The Facts Machine

"And I come back to you now, at the turn of the tide"

Tuesday, January 10, 2006


Hmm, I think posting a roundup would be a useful distraction from having to watch John "Box Turtle" Cornyn point to his deeply misleading charts as he lobs softballs to Strip Search Sammy.

Reaction to the hearings, and other Alito-related tidbits...

--Chris Bowers at MyDD thinks Alito's story about not remembering just what it was that Concerned for Princeton was doing, even though he pimped his membership when applying for work with the Reagan administration, is not truthful. Yeah. I'd forget that I was a member of UCSB Campus Democrats if I didn't have that link on the right side of this blog.

--Via TalkLeft, USA Today's Jonathan Turley, in the process of making the case against Alito's confirmation, laments the air-sucking effects of the abortion debate on confirmation hearings:
The obsession with abortion in American politics has had an anaerobic effect on past confirmation hearings, sucking the air out of other issues. For Alito, this may have the welcomed effect of obscuring a more troubling question from his past writings and cases: Alito's extreme views of government authority over citizens' rights.
I agree... halfway. In the hearing room, this is simply not true; it really wasn't until Senator Feinstein's 30 minutes earlier this afternoon that any Democratic or pro-choice Senator really went after Alito on the issue (though Specter tiptoed through Griswold for a moment this morning, and Schumer went after him a little bit). The media, as well as the rest of the peripheral debate on the nominee, including the efforts of issue advocacy groups, are the factors that make the abortion debate seem like the center of every Supreme Court confirmation process.

Personally, I think the executive power issue is the most pivotal one when it comes to this nominee, but the difference between it and the choice debate is that the latter is always pre-packaged and ready to go, with the combatants on both sides clearly identified, while the former is much more ad hoc and issue-specific. Remember, in the late 1990's we had a mutated version of an executive power debate centering around blowjobs. Now we have one dealing with illegal domestic spying, indefinite in prisonment without access to any legal framework, torture, extraordinary rendition, black sites, manipulation and cherrypicking of intelligence, and so on, and so on. Obviously the "sides" in this debate are very different from what they were seven or eight years ago.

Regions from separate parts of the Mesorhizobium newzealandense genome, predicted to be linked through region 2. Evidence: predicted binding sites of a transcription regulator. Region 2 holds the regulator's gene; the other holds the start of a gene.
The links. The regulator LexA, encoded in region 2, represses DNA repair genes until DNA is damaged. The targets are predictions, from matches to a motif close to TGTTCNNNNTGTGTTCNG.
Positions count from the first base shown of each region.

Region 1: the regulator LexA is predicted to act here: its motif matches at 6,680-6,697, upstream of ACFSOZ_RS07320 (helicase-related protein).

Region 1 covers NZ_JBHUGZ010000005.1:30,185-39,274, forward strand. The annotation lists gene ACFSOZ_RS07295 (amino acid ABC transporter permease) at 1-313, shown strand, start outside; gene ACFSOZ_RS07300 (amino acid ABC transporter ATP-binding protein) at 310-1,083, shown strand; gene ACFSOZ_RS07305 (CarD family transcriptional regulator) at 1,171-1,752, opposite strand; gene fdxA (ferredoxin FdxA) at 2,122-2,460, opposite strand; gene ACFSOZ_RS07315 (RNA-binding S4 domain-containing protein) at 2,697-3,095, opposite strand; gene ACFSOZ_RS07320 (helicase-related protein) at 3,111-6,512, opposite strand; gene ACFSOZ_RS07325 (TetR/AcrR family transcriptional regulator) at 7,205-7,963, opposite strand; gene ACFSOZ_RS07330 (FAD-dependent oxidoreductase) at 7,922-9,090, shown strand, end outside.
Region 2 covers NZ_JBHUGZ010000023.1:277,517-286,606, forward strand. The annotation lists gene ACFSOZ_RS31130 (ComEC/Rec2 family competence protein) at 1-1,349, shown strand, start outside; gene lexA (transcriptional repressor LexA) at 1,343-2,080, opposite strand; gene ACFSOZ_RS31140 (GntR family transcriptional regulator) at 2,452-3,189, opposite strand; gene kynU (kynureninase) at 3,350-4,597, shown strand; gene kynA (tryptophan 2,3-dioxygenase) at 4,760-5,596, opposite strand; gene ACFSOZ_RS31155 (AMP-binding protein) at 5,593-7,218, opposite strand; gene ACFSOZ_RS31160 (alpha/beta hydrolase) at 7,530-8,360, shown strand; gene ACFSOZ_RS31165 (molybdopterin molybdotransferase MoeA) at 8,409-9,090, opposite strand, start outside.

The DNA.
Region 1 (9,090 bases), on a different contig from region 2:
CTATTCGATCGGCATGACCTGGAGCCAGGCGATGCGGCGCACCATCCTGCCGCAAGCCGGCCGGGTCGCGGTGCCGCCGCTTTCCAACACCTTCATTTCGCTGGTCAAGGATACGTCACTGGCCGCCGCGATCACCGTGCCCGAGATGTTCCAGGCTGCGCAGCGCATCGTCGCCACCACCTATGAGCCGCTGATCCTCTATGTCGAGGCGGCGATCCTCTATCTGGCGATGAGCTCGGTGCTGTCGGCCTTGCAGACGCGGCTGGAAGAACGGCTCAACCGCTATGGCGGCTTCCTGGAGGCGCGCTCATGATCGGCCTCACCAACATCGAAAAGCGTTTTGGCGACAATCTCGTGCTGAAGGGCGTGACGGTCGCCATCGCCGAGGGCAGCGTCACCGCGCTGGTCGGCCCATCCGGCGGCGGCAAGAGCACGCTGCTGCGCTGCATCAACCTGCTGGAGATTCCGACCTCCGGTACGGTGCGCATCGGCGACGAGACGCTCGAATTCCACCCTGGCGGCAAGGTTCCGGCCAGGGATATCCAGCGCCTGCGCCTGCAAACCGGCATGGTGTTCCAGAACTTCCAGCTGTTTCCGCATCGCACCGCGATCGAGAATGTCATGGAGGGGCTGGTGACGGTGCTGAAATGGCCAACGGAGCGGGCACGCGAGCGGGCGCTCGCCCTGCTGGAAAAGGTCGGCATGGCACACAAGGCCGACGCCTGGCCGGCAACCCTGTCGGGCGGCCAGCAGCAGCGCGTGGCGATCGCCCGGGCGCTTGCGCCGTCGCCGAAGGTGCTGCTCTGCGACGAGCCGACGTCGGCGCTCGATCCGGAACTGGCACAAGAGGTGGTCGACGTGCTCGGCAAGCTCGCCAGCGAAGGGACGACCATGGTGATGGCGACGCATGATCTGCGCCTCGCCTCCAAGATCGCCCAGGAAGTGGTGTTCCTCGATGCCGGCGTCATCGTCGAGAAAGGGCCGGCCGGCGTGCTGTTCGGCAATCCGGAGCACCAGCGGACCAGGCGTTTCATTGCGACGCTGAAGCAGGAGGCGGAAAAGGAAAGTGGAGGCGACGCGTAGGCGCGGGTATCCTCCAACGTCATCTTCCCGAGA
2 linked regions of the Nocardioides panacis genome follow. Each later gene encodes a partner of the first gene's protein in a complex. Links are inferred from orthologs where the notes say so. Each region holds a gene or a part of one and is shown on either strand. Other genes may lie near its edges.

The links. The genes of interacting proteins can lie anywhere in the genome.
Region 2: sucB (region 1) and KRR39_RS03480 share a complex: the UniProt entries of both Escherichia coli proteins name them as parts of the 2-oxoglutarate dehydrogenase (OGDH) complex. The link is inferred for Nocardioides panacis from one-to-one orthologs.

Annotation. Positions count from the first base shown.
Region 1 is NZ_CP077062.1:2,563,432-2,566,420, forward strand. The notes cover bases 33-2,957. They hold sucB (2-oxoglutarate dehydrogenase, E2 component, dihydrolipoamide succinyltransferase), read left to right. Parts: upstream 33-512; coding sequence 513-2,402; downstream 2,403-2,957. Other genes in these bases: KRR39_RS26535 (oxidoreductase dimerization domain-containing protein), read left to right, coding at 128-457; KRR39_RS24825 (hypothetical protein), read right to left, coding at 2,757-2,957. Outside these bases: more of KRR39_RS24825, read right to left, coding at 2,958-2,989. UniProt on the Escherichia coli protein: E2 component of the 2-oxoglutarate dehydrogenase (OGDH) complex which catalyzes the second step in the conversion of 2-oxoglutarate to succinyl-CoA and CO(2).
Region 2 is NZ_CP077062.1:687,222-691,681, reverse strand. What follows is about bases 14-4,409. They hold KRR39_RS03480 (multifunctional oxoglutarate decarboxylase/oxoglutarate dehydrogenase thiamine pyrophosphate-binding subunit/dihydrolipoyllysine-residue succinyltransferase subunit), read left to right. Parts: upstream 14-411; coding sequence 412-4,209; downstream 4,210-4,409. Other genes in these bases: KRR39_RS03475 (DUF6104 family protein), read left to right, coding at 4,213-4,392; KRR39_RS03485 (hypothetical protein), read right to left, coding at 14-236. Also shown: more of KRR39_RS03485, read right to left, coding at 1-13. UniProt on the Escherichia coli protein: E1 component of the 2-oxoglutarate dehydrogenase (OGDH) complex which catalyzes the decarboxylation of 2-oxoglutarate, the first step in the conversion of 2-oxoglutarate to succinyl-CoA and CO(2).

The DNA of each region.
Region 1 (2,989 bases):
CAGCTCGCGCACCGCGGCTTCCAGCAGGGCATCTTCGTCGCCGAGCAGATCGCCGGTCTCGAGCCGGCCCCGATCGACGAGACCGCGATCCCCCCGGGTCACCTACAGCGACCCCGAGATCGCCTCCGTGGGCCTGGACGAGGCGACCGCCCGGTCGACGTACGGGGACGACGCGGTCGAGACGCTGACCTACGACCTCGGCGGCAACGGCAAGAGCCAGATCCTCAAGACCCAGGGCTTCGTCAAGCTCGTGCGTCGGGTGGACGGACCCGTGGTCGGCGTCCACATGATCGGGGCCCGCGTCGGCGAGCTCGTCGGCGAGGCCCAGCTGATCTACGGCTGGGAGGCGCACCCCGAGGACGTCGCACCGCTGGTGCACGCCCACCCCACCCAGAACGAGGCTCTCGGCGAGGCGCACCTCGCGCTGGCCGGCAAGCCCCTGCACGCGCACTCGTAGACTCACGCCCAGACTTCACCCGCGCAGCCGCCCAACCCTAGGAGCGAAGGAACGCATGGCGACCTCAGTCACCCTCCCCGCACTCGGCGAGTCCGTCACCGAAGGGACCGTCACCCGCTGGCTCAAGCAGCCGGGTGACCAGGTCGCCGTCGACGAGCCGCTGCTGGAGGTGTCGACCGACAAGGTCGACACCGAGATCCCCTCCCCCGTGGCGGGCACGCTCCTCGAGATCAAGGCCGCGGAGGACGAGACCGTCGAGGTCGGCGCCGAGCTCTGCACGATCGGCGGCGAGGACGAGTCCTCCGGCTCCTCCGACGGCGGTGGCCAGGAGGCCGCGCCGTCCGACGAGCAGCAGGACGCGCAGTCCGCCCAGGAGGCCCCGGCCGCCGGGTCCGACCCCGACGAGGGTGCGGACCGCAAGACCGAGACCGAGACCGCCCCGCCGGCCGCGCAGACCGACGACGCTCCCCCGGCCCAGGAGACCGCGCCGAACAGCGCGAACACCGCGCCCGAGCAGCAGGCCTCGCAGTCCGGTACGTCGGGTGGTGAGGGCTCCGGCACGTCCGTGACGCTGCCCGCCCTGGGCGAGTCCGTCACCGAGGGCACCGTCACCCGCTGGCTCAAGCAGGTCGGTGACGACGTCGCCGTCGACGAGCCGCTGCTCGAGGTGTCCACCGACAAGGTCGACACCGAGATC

Abortion on the other hand, in the eyes of the media, is always ready to go. I say "in the eyes of the media" because they tend to paper over the centrist, Clintonite stance of "safe, legal and rare", rather promoting an either/or debate that allows the anti-choice side to argue that pro-choicers are just pleased as punch when a woman gets 17 abortions in a year or something. It's also an emotionally charged debate, for reasons of which I'm sure we're all aware. Abortion is a very important issue, no doubt about it, but it's prominence as an issue in the media over the other pivotal aspects of the Alito nomination is as much a prodcut of media laziness than it is of anything else.

--Related to the Alito hearings is, of course, the FISA-free "King Bush" domestic spying. On that note, fucking CNN/Gallup:
A CNN/USA Today/Gallup poll of 1,003 adults found that 50 percent of those polled believe it's OK to forego warrants when ordering electronic surveillance of people suspected of having ties to terrorists abroad.

Another 46 percent said the policy is wrong, and 4 percent said they had no opinion.
"Forego warrants". Argh, what will it take for a poll question to mention directly that warrantless surveillance is illegal? When you phrase it as "forego warrants", your average poll respondent, who's probably seen one too many episodes of 24, will think that time is of the essence! We need info on potential terrorists! We can't wait for some bureaucratic process when lives are at stake! ...Of course, there's no mention in the poll that FISA warrants can be obtained legally after the fact, up to 72 hours later, if the need for surveillance is that vital. The media failed to properly inform the public on the non-existent Iraqi "threat", and they continue to fail us now.


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